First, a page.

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What is a good technique to use on data that has many categorical variables with many possible values? For example, let's say you are trying to determine what kind of people are more likely to purchase again from your online store and you have E-mail, Country, Browser. Each variable may have 10+ possible values (e.g. Email: yahoo, gmail, hotmail; Country: USA, Canada, Australia, etc.). Plus you also have continuous variables such as the shoppers age and how much they have spent so far.

I have tried using a logit regression but with so many categorical variables, it gets too big and unwieldy. A multiple regression also has the same problems (too many dummy variables).

A decision tree seems to work best, but it requires turning the continuous variables into categorical variables.

Just wondering what kind of solutions/techniques people have applied to similar situations.

Note: I can use R and other stat software.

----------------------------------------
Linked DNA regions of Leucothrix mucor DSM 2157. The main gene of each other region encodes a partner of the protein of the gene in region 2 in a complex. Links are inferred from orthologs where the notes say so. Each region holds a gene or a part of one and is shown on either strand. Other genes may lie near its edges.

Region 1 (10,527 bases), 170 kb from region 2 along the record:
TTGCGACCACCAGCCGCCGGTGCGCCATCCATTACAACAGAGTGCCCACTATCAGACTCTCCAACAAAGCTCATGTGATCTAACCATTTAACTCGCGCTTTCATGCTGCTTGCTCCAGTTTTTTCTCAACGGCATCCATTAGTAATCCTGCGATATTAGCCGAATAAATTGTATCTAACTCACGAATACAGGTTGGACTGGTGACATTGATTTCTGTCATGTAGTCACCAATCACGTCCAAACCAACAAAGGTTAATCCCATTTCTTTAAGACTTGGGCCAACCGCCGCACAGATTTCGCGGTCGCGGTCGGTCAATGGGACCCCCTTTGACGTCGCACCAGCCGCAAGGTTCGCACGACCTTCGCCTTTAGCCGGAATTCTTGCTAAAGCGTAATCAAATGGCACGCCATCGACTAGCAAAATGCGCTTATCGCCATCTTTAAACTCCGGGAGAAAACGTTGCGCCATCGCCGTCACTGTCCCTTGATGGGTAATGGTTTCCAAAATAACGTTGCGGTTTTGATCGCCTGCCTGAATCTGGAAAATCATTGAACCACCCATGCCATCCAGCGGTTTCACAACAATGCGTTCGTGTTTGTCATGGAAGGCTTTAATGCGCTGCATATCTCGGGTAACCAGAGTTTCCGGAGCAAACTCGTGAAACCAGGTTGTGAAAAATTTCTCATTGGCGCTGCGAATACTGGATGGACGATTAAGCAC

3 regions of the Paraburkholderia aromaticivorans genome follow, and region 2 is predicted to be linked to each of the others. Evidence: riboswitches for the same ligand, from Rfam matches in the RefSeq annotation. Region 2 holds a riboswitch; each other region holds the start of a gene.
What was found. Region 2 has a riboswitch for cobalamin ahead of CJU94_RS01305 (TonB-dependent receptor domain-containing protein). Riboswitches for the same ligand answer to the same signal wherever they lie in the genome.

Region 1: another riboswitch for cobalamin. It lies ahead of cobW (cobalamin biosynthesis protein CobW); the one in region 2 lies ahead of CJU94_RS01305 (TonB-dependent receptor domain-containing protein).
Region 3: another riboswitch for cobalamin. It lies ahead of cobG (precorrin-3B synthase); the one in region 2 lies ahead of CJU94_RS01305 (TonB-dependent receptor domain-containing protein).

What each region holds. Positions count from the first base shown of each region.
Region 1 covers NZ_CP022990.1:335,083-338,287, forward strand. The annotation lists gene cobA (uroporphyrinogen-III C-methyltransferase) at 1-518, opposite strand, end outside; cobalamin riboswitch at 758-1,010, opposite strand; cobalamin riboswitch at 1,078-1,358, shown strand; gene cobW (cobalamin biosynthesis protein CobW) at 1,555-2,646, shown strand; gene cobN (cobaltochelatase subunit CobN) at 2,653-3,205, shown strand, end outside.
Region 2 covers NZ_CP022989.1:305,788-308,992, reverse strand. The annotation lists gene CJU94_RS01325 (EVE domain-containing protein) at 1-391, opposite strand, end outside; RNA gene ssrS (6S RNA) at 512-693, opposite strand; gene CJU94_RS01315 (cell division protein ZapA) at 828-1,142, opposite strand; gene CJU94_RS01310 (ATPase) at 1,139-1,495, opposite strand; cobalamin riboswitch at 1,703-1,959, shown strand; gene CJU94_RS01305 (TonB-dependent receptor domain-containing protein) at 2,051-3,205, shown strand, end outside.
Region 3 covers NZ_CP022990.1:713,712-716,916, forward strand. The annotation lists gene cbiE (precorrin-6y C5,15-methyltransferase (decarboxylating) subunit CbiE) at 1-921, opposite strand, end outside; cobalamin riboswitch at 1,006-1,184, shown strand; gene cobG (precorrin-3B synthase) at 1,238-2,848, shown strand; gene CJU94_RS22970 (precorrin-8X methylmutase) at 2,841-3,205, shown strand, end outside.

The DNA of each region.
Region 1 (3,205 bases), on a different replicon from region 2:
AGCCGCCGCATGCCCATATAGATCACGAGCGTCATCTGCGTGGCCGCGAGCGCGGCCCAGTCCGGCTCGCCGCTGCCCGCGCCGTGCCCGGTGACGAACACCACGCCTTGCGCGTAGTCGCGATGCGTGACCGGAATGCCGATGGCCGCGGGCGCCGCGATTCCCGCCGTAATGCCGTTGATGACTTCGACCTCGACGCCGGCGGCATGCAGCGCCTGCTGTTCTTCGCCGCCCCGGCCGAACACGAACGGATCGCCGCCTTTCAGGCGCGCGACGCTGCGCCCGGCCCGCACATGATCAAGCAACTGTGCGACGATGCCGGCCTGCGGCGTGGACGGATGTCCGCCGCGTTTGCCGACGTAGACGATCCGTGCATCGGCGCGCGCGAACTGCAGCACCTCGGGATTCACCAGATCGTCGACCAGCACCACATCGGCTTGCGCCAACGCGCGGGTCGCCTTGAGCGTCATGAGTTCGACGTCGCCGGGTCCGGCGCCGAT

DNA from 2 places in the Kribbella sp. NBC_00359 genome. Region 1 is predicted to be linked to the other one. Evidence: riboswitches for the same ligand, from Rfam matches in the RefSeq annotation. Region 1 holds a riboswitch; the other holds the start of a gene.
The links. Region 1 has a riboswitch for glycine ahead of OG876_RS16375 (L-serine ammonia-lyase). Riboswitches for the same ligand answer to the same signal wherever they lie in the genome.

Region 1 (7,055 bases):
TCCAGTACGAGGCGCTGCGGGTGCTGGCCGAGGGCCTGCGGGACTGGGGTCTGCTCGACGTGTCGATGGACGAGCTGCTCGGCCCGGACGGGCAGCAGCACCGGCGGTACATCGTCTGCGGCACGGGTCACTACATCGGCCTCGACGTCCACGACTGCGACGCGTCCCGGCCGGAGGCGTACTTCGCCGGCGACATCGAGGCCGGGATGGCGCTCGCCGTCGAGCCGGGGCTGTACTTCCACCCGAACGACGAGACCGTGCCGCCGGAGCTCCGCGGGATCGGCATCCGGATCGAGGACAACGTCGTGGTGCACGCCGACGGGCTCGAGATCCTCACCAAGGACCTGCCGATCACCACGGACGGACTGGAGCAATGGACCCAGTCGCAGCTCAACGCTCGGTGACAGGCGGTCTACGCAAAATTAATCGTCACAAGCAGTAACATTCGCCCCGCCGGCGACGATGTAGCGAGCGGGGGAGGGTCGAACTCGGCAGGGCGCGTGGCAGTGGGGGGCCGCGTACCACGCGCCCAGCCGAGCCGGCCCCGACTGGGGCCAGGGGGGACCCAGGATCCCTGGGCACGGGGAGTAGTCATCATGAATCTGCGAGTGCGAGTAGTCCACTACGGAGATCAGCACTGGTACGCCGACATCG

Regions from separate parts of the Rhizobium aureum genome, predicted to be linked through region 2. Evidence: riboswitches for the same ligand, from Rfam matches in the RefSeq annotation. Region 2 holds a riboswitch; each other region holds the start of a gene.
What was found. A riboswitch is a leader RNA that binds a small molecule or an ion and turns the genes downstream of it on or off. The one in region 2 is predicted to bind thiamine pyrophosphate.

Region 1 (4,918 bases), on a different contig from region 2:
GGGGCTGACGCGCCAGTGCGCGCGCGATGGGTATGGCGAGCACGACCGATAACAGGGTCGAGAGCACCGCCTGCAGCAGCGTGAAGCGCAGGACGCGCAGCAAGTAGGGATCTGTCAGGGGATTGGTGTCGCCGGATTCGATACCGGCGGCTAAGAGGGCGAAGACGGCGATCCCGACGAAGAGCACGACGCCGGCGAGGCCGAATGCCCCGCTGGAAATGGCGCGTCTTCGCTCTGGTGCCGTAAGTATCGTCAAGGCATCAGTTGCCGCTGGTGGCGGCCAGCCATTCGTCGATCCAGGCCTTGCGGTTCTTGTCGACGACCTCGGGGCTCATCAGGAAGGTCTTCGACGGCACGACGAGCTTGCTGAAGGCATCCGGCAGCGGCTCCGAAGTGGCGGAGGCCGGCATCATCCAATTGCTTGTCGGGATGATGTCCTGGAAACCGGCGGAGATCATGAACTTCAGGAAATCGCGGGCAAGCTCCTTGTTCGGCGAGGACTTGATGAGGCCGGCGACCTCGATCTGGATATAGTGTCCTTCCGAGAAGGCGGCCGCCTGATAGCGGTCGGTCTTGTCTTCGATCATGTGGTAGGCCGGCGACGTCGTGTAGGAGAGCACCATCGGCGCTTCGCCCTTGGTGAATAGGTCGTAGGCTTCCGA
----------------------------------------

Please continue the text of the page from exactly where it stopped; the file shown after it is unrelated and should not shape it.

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  • $\begingroup$ Are you looking for an interpretable model to identify attributes of good customers? Or are you looking for a strictly predictive model? Perhaps something in between. $\endgroup$ – Underminer Jan 19 '15 at 21:32
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You can try Random Forest. You can have categorical variables with up to 32 distinct values. It is an ensemble method,a quick and relatively precise way for prediction.

if you are comfortable with R, I recommend using Rattle GUI. You can install it like any other package. In Rattle you can do data mining in a point and click way and get the code afterwards, so you do not have to worry about spending too much time on different packages.

You can try many of the algorithms including Random Forest there.

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